Procrastination, as we all know, is a productivity killer. I have a list of jobs (sometimes written down, and sometimes in my head) I need to do on a day to day basis. Some jobs – particularly ones I am worried about, or where a poor outcome has dire consequences- seem to sit on that list for a long time. This often makes them more difficult when I finally get to them! Why do we do this to ourselves? What is the psychology which underpins it, and how can we avoid getting bogged down in procrastination?
Sometimes, I wonder who is driving, me or the autopilot!
This last week or two have been a bit busy. As a result, I suspect I have been leaning a bit too much on my autopilot. On top of the day to day stuff, all sorts has been going on – I have had a big grant application due in, a new member of staff starting and end of teaching session marking, checking, and paperwork are all being done. (I love teaching, but I hate paperwork). I’m also getting ready to visit another university to comment on their courses and preparing to help evaluate one our own institution is launching. Finally, one of my PhD student this week defended their thesis – basically explaining to an independent judge why they should be given a doctorate. Alongside this me, my partner, baby Annabelle and big sister Katherine all went camping for the first time this weekend (having a great time, but a busy, not-much-sleep one!). This is all good stuff, but it means sometimes I forgot to be conscious of what I was doing. Whats the psychology behind this, and can we do anything about it?
I am thrilled to say that my new book, Psychology Squared: 100 Concepts in Psychology You Should Know is now out, published by Apple Press and available in physical form via Amazon and other channels. Written by myself and Dr. Christopher Sterling, this volume outlines 100 interesting ideas and concepts in psychology, each accompanied by a beautiful illustration or fantastically informative diagram. I’m really proud of what we have achieved, and writing it was really the inspiration for the blog. You can read more about it by visiting my little bookstore here.
Implementation intentions and behavioural follow-through
Like many people (I suspect!) I am sometimes not so good at following though on my goals. Here are a bunch of things which this week I fully intended to do, but failed epically to achieve. Note this is the abridged version – the full list runs to 3 volumes.
Buy light bulbs for the kitchen
Call an old friend I ran into on the train last week (Hello J!)
Write down when my annual leave is on our kitchen calendar
Call a work colleague to discuss a new project
Write up some work related expense forms
For many of these things I actively thought about doing them several times a day (as well as whilst cooking crazily calorie laden food in a near pitch-black kitchen).I’m not alone here – these sort of goals only seem to account for around 30% of the variance in our behaviour. Now, I am a reasonably well motivated guy, so why the apparent multiple lack of follow through? Part of the is probably due to the way I formulate my intentions.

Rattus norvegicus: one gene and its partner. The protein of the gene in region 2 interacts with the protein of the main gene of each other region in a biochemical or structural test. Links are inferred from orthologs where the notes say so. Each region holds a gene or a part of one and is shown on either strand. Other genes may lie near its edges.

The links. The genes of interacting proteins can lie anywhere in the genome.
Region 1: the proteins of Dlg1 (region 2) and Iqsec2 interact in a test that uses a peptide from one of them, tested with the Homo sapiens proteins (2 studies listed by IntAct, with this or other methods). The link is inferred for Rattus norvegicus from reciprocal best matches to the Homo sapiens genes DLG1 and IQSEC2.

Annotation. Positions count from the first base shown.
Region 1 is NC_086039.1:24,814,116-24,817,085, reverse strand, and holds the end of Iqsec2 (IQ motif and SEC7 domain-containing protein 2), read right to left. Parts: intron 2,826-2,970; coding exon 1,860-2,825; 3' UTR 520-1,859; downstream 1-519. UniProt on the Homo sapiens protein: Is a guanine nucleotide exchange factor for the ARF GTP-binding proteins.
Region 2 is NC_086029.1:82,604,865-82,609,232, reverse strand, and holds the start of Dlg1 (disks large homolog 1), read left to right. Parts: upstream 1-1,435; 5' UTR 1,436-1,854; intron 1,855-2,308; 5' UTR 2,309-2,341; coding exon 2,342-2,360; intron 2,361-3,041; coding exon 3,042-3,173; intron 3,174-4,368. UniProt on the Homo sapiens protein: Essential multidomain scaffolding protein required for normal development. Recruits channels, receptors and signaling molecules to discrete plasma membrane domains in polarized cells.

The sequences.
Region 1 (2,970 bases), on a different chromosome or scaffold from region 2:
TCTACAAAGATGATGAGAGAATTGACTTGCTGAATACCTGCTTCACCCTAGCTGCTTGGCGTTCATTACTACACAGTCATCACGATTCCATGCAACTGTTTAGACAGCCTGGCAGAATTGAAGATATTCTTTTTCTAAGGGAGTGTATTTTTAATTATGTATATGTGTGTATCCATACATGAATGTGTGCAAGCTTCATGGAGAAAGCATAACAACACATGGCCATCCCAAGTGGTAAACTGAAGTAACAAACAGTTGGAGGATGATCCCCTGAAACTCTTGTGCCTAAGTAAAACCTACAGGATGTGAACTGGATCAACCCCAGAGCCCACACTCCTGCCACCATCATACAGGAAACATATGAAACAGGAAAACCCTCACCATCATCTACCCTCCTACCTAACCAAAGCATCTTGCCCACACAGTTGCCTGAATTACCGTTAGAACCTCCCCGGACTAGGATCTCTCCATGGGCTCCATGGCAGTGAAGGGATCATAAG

What predicts performance differences in two people with equal preparation? Challenge!
Tests, performance and stress.
We all face tests in our lifetime. As I write, all across the country people are preparing for, or sitting exams. My own students are no exception – I have 180 undergraduates who are busy revising (I hope) for a exam on social psychology next week. There are a lot of things which predict success in such tasks. Some are out of our immediate control – some people simply have an aptitude for exams and some (like me!) find them more difficult. Other things are more within our control – how much you engaged with the course when it was presented, how much extra reading you did and how thorough your revision was. But what predicts the differences between two people of equal aptitude, who have prepared similarly? The ‘edge’ the stronger person have may be less to do with how much they know or how skilled they are, and more to do with how they perceive the situation. I understand this via something called the biopsychosocial model of challenge and threat [BPSM]
I am a grown man who is terribly pleased to get a sticker. What is worse is, this sticker is not even real. Yep. My partner bought me an activity monitor (if you’ve not heard of these think footstep pedometer on steroids).
Today I am mostly pleased because, since putting this device on, I have walked the same distance which emperor penguins migrate (112 km if you are interested). For this, my phone displayed a little picture of a penguin when I logged in. Super! Next, I want to climb stairs equivalent to a helicopters cruising altitude. I vow to avoid all elevators from this day on!
At the moment I’ve two major projects on my desk. One is launched, a large study which requires the recruitment of a large number of participants. This project is kicking off after a lot of planning, and we need to make sure we stay on track and make good decisions as things evolve. The second is in the planning stage, a large research grant application involving multiple collaborators. I really want these both to go well – they are significant steps forward for both me and the partners involved.